Thursday, January 6, 2011

Handling Rooster Aggression

I have a wonderful rooster. He protects the flock from predators. He guides the hens to tasty food. He provides them with all the chicken whoopie they can handle.

However, he sometimes challenges me for dominance. This seems silly since he is so overmatched, but it is what roosters do.

Since I don't want to make him into a delicious meal, I need to assert my rank when he gets feisty. His "about to attack" signals are:

  • rush for the food
  • crazy chicken eye
  • stretch and flap wings
  • fluff up his neck feathers
  • crow at me
  • move toward me quickly
  • flog with wings
  • kick with spurs
  • mount a hen in front of me (another form of dominance display)

Most of the time I haze him using these techniques:

  • point, call his name, and warn him not to try anything
  • speed walk, following him around for a while
  • step toward him
  • wiggle my fingers
  • raise my arms over my head
  • stand between him and the food
  • stand between him and the hens
  • follow him around with a big green pole used for guiding the flock
  • point and yell "Get a room"

Usually this puts him in his place. Once, he flogged and kicked so I isolated him in the tractor out of sight from the flock. They were briefly perturbed, but he was seriously distressed. The poor boy cried all night. Next morning I let him back with the flock, to everybody's relief. Especially mine.

Since then he only makes token challenges and backs down at any response. Even so, I never turn my back on him.

Update: Here is a link to Mother Earth News with another viewpoint & technique, posted by Sorin174 on

Update: Here is a post (#45) from where member Beekissed quotes another member's summary of an animal imprinting study.

Update: BYC user KlaHaYa Gardens advocates stalking an aggressive bird at a quick pace. This idea came from observing how peacocks stalk aggressive birds in a mixed flock. Seems like a great idea, and may be why the "step toward him" mini-chases I did were fairly effective. I plan to add this to my bag of tricks.

Update: Since the deaths of two hens upset the pecking order the other day, he has been testing me. I maintain the status quo by calmly stepping toward him until he steps back, or pointing at him. When he crows by me I wave and say "I hear you Mr. Big" and he backs down.

Update: Many people suggest letting him attack my foot or letting him attack a broom as an alternative approach. The problem is that this is no solution at all, just a passive defense. Unless aggressive behavior is prevented, you risk getting hurt if you let your guard down and you risk getting other people or children hurt. It is much better, in my opinion, to train the rooster to be Beta rooster instead of Alpha rooster. Likewise, everybody that comes near the flock should behave as Alpha.

Update: Mr. Big attacked me yesterday after I let them out of the coop later than usual. I had just let them out and turned my back. Doh! I chased him into the coop and stuck him in chicken jail for a while. That only got the chickens riled up, so I took him out and held him under my arm, stroking his neck, and pushing his head down. I did this for 10 minutes in front of the hens, who clucked their disapproval. He looked so humiliated, I thought he was going to cry.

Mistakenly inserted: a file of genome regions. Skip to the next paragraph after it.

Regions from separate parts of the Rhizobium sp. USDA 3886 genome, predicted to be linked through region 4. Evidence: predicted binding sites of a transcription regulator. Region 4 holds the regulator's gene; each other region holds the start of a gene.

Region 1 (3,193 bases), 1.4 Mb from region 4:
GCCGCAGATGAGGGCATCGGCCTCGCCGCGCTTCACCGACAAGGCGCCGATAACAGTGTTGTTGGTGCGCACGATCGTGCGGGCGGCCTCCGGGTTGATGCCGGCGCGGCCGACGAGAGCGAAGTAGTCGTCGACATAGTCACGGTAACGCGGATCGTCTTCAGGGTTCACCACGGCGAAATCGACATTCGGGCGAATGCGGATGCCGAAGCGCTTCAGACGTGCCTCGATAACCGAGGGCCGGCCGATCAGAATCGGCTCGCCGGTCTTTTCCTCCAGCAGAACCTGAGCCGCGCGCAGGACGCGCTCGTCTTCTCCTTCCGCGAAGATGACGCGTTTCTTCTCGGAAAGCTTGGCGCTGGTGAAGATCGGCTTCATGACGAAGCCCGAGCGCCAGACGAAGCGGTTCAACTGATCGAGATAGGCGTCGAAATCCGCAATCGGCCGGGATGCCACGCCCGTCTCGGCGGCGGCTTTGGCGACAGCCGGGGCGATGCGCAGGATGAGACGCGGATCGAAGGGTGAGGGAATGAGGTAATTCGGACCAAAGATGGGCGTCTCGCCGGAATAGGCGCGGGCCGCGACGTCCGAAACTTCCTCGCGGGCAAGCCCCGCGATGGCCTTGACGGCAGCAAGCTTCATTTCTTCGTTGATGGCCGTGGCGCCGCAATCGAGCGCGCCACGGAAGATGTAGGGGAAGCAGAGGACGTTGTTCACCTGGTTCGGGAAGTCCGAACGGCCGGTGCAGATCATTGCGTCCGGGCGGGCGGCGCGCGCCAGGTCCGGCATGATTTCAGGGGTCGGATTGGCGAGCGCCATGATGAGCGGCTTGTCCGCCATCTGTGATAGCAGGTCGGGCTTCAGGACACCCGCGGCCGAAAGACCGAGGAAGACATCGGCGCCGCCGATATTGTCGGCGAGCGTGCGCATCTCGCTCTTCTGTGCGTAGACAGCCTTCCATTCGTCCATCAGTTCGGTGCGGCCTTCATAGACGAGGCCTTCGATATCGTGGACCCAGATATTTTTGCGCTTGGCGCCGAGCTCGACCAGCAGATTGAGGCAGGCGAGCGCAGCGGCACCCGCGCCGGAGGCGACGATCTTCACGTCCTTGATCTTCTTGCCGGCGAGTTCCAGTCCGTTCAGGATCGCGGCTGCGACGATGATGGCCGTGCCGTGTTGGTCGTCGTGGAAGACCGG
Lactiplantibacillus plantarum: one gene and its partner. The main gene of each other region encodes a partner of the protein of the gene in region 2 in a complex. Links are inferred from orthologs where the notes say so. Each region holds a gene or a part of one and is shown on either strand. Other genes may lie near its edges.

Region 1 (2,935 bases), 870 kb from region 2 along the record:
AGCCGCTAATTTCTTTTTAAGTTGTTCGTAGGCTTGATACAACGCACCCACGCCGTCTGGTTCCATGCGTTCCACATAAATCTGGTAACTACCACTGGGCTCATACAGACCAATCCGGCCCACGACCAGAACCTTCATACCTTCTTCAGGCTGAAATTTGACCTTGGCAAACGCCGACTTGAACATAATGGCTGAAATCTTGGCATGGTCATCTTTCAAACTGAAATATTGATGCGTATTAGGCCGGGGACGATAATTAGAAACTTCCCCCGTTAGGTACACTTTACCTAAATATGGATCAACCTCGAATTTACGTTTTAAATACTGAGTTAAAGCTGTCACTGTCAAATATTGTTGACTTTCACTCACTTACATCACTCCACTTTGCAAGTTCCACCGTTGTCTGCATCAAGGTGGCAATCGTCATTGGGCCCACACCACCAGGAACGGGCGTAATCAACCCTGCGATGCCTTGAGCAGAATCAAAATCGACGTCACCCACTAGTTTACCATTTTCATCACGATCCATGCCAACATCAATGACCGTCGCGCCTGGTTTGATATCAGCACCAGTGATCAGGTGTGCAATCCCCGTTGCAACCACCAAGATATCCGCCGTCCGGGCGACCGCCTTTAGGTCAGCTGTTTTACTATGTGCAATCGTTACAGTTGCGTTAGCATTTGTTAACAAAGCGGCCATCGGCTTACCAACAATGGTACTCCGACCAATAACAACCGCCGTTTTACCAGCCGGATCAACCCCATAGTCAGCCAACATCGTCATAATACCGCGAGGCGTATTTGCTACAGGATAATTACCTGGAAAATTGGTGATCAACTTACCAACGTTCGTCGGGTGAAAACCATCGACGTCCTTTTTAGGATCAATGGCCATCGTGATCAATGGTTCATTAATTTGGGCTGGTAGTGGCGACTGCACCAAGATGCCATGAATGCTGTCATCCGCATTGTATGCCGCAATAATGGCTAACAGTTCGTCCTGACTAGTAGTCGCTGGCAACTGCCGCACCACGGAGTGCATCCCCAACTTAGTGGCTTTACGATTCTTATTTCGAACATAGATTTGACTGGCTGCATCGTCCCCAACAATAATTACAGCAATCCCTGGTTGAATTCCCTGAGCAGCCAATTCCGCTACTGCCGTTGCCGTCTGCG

Update: Mr. Big did not approve of my carrying a broody hen off the nest and tried to jump me. One day of quickly stalking him followed by preemptive admonitions when handling the broody kept him in line. By the time a chick hatched he was more interested in breakfast than defending her virtue.


  1. It will be an ongoing battle for the life of the Roo. It's odd how some roosters behave and others don't.

    I think you're taking a risk of a serious injury by keeping him around.

  2. Had to post a sign that said "Caution! Attack Rooster" on my gate to warn anyone around that I had an Alpha Roo in the pen. Despite my best efforts to dominate him, he would not relent. I would come out of the pen with bleeding legs, holes in my jeans, holes in my leather boots...Trimming his spurs (gently) only made him madder. I had to get rid of him. I keep the others in line by letting them know right off that I don't tolerate that behavior. None have tried to spur me since I've adopted this attitude. Floggers get a one way ticket out of this place! Your blog is fun to read! :)

  3. I have found 2 methods for dealing with unruly roosters. The first is to get a large super-soaker gun (the kind that shoots 30 feet), and every day for several weeks, shoot him if he gets close or looks at you funny. That works wonders. The second method (for those who are able) is to take the aggressive rooster on, head to head. I had one rooster pick a fight with me, and we settled our differences very quickly. One kick sent him flying 10 feet, followed up by much chasing and yelling/growling, and he turned into the best rooster of the flock 2 years strong. If he ever looks like he wants another challenge, I'll face him down and he always backs down quickly. I don't use the water gun method anymore, because the second method seems to have more lasting results. If you let them know in a carefully controlled kick and chase, they will never forget who is alpha.

  4. You fail to follow through. That's the problem...too soft of an approach. Your long green pole should be utilized to surprise him when he least expects it, giving him a tap on the head, back or butt feathers until he is constantly looking over his shoulder for you and not the other way around. Never let him wander into your personal space, not even birds don't allow this from those beneath them in the flock and will randomly let them know it, hence the pecking order. Right now you are far beneath him in the order...follow through on your offense instead of the soft little attempts and you will find success.